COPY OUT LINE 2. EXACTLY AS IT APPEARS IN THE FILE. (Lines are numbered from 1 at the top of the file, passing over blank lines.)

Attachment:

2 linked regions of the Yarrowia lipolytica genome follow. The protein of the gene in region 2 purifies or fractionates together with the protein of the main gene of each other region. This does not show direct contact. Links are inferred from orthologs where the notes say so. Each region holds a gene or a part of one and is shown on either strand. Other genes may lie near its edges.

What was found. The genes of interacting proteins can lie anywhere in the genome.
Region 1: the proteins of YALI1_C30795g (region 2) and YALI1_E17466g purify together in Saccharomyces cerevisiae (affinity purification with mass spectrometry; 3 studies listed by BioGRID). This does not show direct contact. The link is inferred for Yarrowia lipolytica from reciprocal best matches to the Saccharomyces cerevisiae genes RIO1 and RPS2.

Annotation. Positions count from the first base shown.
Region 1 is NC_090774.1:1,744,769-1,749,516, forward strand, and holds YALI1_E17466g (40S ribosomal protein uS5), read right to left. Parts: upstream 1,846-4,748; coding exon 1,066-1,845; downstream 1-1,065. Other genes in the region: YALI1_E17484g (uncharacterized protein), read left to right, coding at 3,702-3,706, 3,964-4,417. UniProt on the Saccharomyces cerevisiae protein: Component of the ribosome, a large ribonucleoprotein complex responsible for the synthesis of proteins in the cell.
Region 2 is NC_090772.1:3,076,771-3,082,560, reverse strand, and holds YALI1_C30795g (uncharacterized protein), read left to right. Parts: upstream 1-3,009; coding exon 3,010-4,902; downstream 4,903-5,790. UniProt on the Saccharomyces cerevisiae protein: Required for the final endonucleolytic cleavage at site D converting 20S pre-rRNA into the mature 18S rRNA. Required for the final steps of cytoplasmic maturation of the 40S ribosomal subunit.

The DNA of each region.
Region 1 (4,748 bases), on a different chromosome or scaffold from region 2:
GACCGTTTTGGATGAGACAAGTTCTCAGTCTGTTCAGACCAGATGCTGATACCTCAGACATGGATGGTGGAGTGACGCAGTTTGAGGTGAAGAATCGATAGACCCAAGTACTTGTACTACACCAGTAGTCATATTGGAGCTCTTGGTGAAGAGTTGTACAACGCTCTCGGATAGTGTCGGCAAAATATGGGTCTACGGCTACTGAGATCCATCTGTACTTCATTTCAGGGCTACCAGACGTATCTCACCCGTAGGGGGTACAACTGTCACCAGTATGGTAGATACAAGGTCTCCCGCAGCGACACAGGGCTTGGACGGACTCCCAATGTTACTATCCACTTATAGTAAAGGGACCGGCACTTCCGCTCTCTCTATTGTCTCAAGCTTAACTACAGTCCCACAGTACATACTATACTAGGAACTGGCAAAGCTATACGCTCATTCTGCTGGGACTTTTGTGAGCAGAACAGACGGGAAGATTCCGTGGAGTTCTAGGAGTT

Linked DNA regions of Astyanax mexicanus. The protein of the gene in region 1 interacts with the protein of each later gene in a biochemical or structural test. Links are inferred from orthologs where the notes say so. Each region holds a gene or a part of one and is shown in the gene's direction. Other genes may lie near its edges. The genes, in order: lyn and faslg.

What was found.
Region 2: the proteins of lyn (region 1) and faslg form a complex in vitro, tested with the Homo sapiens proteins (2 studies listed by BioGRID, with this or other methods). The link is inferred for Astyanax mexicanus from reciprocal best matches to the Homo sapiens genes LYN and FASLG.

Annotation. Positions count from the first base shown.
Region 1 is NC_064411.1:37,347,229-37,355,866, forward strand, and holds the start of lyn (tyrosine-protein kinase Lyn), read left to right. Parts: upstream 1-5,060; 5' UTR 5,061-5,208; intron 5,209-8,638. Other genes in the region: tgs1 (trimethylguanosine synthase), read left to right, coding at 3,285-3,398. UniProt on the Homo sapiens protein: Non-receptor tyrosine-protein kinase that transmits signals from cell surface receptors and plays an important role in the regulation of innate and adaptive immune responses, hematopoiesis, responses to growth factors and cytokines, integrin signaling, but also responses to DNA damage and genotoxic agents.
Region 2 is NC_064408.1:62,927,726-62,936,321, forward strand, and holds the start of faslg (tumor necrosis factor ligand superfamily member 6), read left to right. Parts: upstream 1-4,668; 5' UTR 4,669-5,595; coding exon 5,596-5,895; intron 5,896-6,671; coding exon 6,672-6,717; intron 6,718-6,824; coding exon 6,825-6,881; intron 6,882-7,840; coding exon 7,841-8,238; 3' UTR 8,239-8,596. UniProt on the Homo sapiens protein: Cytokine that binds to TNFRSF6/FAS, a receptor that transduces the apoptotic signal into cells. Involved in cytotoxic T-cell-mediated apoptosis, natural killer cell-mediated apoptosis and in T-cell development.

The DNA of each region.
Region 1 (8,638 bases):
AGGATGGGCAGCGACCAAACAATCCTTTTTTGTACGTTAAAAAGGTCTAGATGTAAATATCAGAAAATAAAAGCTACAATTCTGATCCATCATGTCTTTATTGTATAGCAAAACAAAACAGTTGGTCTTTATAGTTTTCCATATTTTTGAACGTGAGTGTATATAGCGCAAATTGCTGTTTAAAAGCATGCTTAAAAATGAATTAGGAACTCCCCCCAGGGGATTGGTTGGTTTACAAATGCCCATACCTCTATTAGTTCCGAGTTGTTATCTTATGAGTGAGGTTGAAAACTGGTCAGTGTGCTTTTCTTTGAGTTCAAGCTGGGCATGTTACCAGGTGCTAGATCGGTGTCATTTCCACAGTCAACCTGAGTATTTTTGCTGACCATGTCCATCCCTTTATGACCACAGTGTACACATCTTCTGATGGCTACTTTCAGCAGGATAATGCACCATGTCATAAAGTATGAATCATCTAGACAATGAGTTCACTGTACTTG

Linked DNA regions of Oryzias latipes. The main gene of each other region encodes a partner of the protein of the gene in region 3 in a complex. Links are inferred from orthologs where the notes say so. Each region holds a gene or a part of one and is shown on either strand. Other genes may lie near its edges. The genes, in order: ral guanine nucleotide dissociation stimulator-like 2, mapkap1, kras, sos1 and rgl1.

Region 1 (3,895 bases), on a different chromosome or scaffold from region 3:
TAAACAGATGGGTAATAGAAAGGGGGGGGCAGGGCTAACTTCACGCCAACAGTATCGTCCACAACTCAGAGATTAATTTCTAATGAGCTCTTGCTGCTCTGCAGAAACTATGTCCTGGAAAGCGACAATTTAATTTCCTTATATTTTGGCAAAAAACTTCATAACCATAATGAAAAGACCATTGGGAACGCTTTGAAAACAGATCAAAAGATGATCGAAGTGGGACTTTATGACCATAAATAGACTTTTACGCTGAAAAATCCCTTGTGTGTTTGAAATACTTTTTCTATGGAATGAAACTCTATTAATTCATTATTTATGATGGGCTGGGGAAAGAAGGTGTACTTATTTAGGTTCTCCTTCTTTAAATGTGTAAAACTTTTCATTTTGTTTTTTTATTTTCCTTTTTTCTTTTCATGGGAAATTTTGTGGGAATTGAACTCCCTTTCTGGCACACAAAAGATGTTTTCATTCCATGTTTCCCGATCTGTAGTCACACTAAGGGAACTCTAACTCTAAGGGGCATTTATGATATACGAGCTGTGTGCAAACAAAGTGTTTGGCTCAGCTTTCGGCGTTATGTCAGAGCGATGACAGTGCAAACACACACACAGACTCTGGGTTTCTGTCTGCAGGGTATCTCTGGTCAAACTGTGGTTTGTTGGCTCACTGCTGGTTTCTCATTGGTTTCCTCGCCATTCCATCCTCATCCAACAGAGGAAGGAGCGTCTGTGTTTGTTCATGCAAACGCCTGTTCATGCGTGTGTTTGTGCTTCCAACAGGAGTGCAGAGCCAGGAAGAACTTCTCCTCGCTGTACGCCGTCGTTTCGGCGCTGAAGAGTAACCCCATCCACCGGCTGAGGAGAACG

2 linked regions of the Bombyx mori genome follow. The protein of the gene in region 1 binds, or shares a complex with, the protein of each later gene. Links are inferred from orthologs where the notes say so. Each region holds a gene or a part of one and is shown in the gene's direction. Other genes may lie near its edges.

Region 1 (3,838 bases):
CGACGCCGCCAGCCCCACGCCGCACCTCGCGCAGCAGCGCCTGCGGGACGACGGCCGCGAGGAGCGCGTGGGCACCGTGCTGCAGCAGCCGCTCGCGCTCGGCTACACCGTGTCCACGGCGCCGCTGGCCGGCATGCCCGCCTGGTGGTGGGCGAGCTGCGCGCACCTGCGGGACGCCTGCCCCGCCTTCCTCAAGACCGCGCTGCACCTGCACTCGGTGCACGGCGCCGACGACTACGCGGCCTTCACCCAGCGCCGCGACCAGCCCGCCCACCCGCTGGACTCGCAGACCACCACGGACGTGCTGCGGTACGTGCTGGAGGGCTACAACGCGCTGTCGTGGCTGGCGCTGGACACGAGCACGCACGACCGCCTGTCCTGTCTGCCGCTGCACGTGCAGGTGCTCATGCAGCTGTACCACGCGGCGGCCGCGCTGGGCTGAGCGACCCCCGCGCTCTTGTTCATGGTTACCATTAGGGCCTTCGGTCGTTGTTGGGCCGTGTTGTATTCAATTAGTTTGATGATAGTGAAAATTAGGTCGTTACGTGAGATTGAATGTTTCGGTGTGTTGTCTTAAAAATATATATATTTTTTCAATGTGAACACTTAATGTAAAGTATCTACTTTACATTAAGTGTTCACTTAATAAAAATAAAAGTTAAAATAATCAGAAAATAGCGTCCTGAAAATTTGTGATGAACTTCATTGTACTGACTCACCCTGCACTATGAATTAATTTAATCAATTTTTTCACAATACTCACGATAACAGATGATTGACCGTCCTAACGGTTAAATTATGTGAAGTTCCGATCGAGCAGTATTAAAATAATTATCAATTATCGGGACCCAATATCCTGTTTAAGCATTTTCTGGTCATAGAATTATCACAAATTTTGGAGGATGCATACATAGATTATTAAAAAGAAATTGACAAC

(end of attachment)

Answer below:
What was found. The genes of interacting proteins can lie anywhere in the genome.